7 Delicious Edible Aquatic Plants to Grow in a Pond or Backyard Water Feature
- Sacred Lotus
- Asian Pennywort
- Water Mint
- Water Spinach (Kang Kong)
- Lebanese Watercress
- Mint (Multiple Varieties)
Also known as the heavenly lotus, sacred lotus (Nelumbo nucifera) is popular with koi ponds. Every part of the this ornamental plant is edible. The flower is commonly used to make lotus tea. The large leaves are used to make tea as well and other stir-fried recipes.
The lotus has been known to provide health benefits and has come to be thought of as a spiritual plant in some cultures. This beautiful plant is a must have for the aquatic garden.
Watercress (Nasturtium officinale) is a delicate plant that will float on top of the water or can be potted as a bog plant. When pieces break away from the mother plant, it will float in the water. Though it is often potted in soil substrate, it is at times thought of as floating plant.
This tasty plant is popular in salads and gourmet dishes. The choice of fish that will accompany watercress in your backyard water feature is important, however, because the plant can be eaten by some species of fish. Goldfish will mercilessly eat this plant!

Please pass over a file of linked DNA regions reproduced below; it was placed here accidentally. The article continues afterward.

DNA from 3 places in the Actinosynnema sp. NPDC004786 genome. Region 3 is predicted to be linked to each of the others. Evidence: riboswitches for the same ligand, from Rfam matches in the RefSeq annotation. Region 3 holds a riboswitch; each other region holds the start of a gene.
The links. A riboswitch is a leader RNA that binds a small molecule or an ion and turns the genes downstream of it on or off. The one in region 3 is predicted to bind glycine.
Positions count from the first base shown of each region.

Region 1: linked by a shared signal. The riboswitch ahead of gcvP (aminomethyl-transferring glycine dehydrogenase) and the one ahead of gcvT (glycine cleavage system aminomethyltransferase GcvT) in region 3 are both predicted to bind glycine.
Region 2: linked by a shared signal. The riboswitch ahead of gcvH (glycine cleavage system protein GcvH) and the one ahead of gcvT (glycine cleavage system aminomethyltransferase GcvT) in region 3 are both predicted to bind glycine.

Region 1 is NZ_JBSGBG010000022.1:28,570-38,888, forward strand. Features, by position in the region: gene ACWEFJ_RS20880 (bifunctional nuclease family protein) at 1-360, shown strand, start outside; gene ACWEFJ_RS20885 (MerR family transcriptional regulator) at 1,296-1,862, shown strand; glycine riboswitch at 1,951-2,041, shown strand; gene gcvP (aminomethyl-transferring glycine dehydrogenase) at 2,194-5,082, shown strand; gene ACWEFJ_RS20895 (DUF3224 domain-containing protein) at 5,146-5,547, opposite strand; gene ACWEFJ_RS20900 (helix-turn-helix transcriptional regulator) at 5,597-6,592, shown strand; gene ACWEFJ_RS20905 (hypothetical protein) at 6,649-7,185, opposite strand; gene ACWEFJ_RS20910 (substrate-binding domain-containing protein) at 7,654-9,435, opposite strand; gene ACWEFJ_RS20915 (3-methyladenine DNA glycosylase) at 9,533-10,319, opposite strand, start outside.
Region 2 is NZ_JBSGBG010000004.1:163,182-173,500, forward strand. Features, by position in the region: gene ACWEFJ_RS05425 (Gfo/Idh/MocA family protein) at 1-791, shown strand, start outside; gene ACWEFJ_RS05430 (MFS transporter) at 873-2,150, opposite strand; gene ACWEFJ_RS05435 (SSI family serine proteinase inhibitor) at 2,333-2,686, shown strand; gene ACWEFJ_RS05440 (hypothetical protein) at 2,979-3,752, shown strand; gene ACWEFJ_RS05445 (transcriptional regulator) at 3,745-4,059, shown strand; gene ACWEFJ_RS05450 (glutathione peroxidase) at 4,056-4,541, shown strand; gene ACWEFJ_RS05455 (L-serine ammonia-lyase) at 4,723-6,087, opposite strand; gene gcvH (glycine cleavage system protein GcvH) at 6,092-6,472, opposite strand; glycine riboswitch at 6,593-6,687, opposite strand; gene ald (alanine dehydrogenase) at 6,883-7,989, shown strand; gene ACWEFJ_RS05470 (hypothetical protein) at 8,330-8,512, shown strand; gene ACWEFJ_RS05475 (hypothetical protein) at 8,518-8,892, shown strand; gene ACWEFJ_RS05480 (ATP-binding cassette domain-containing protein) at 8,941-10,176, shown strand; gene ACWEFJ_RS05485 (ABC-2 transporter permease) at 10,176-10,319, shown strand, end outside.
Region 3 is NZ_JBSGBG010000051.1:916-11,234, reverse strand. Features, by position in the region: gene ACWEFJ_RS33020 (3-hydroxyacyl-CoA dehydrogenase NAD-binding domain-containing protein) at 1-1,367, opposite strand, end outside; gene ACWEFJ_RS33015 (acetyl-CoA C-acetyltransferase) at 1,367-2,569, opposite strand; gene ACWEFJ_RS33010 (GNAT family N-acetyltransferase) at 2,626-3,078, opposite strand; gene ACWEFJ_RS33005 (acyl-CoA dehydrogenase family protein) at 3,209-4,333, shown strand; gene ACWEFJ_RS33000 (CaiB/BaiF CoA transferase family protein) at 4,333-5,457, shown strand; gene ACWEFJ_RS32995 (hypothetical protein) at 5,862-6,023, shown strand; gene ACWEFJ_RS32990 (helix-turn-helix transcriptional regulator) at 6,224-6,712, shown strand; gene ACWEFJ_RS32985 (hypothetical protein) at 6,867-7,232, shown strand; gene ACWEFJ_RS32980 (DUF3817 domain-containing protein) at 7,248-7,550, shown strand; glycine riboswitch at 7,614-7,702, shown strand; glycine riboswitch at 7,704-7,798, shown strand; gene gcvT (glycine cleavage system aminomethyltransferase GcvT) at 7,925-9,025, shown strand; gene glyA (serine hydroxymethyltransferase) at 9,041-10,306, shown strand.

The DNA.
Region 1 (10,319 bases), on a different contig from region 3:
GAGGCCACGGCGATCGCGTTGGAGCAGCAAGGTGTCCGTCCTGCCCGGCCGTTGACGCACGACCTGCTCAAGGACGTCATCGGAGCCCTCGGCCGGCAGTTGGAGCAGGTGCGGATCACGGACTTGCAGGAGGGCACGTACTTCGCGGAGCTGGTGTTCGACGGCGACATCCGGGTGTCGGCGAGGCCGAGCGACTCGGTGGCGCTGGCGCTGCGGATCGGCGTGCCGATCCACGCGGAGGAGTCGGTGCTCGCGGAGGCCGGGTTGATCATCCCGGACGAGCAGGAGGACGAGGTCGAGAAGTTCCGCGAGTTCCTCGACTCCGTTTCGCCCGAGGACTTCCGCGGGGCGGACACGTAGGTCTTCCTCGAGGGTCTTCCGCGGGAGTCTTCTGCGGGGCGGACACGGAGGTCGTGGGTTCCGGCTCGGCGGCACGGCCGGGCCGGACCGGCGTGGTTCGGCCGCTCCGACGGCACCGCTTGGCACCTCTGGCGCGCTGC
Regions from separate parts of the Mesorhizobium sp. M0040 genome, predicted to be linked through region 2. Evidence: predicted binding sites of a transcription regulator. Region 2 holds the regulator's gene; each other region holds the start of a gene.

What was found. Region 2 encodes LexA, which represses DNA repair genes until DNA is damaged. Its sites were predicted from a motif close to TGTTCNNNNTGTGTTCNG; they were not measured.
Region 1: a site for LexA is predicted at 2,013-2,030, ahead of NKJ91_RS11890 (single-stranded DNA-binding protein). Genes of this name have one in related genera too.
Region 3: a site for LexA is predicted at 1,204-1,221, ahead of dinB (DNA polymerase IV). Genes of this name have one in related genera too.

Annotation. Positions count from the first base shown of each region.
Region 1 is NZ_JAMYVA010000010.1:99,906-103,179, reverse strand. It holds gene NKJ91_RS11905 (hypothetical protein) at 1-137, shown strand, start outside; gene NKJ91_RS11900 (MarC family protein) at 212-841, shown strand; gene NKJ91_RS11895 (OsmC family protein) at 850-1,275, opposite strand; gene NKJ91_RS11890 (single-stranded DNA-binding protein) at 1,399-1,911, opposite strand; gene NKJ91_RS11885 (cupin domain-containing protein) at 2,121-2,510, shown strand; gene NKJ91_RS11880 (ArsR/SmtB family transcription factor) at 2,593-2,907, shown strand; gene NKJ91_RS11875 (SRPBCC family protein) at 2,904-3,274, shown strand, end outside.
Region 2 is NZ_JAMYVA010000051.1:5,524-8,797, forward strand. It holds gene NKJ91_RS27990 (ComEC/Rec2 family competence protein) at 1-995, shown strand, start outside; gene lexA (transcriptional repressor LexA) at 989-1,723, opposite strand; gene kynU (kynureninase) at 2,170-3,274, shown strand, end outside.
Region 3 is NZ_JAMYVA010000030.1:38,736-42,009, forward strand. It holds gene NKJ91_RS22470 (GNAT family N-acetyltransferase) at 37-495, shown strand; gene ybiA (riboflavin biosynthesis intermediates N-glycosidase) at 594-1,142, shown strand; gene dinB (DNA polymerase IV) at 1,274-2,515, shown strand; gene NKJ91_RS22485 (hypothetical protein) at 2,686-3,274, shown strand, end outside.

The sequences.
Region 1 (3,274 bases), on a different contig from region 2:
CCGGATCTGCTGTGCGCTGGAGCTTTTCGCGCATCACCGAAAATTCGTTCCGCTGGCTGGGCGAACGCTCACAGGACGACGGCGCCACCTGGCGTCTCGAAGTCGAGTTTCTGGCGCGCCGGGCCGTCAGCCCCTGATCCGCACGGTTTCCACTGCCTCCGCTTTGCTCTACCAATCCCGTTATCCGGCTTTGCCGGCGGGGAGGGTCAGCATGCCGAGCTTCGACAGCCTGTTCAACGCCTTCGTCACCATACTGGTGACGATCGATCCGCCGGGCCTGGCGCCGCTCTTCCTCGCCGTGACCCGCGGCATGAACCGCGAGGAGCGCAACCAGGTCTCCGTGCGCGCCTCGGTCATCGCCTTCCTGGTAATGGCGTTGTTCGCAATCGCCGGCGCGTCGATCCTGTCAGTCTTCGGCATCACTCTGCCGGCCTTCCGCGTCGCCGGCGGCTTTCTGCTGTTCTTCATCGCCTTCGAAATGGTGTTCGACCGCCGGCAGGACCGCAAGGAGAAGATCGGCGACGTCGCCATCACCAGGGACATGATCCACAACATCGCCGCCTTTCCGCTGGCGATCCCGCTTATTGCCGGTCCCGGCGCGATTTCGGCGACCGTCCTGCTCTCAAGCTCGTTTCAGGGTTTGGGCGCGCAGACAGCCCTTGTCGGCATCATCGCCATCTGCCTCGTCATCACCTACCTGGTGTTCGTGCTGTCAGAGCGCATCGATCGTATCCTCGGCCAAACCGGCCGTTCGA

The most common variety of the edible pennywort species is Asian pennywort (Centella asiatica), also known as the dollar weed and money weed. It grows shoots that look like little lily pads, and the stems stick up out of the water, adding an exotic look to a water feature. This plant is a popular ornamental plant for ponds and one of the prolifically growing water plants that will commonly thrive in water features.
Pennywort is a tasty plant used in soups, salads, and the popular pennywort drink. It requires low maintenance and will grow easily in the pond. The roots will spread in the water, making it easy to transplant. Simply break a piece off and move to another spot, and you have another pennywort plant that will also grow abundantly.